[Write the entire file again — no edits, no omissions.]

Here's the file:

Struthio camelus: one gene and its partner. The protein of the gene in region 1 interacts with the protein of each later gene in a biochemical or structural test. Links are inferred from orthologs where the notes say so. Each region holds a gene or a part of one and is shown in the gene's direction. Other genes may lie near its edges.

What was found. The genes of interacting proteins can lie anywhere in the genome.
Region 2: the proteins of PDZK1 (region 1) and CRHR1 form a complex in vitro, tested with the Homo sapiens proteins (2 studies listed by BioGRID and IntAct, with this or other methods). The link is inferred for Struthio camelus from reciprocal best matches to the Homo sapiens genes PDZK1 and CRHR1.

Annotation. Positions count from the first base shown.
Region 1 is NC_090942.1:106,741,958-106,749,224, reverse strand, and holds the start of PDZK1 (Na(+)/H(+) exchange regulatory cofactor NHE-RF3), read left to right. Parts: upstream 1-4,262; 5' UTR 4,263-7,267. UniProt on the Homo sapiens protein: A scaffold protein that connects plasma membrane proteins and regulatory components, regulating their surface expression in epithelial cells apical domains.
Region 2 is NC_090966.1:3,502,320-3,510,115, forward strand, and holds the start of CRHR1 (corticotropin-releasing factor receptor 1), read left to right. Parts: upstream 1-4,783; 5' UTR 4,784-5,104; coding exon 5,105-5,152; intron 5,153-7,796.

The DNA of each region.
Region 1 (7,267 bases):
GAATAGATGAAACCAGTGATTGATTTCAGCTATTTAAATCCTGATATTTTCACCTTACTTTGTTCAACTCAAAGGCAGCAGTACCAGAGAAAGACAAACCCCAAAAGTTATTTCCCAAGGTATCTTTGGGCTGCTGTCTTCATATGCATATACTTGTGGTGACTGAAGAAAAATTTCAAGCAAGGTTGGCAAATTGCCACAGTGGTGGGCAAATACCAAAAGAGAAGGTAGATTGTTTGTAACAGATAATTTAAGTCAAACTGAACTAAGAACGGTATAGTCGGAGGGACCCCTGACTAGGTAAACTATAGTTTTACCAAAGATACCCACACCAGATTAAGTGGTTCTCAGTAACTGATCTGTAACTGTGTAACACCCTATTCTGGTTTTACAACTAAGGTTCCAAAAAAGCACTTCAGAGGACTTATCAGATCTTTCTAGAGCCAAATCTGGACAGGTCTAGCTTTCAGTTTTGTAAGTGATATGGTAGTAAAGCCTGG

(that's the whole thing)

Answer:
Struthio camelus: one gene and its partner. The protein of the gene in region 1 interacts with the protein of each later gene in a biochemical or structural test. Links are inferred from orthologs where the notes say so. Each region holds a gene or a part of one and is shown in the gene's direction. Other genes may lie near its edges.

What was found. The genes of interacting proteins can lie anywhere in the genome.
Region 2: the proteins of PDZK1 (region 1) and CRHR1 form a complex in vitro, tested with the Homo sapiens proteins (2 studies listed by BioGRID and IntAct, with this or other methods). The link is inferred for Struthio camelus from reciprocal best matches to the Homo sapiens genes PDZK1 and CRHR1.

Annotation. Positions count from the first base shown.
Region 1 is NC_090942.1:106,741,958-106,749,224, reverse strand, and holds the start of PDZK1 (Na(+)/H(+) exchange regulatory cofactor NHE-RF3), read left to right. Parts: upstream 1-4,262; 5' UTR 4,263-7,267. UniProt on the Homo sapiens protein: A scaffold protein that connects plasma membrane proteins and regulatory components, regulating their surface expression in epithelial cells apical domains.
Region 2 is NC_090966.1:3,502,320-3,510,115, forward strand, and holds the start of CRHR1 (corticotropin-releasing factor receptor 1), read left to right. Parts: upstream 1-4,783; 5' UTR 4,784-5,104; coding exon 5,105-5,152; intron 5,153-7,796.

The DNA of each region.
Region 1 (7,267 bases):
GAATAGATGAAACCAGTGATTGATTTCAGCTATTTAAATCCTGATATTTTCACCTTACTTTGTTCAACTCAAAGGCAGCAGTACCAGAGAAAGACAAACCCCAAAAGTTATTTCCCAAGGTATCTTTGGGCTGCTGTCTTCATATGCATATACTTGTGGTGACTGAAGAAAAATTTCAAGCAAGGTTGGCAAATTGCCACAGTGGTGGGCAAATACCAAAAGAGAAGGTAGATTGTTTGTAACAGATAATTTAAGTCAAACTGAACTAAGAACGGTATAGTCGGAGGGACCCCTGACTAGGTAAACTATAGTTTTACCAAAGATACCCACACCAGATTAAGTGGTTCTCAGTAACTGATCTGTAACTGTGTAACACCCTATTCTGGTTTTACAACTAAGGTTCCAAAAAAGCACTTCAGAGGACTTATCAGATCTTTCTAGAGCCAAATCTGGACAGGTCTAGCTTTCAGTTTTGTAAGTGATATGGTAGTAAAGCCTGG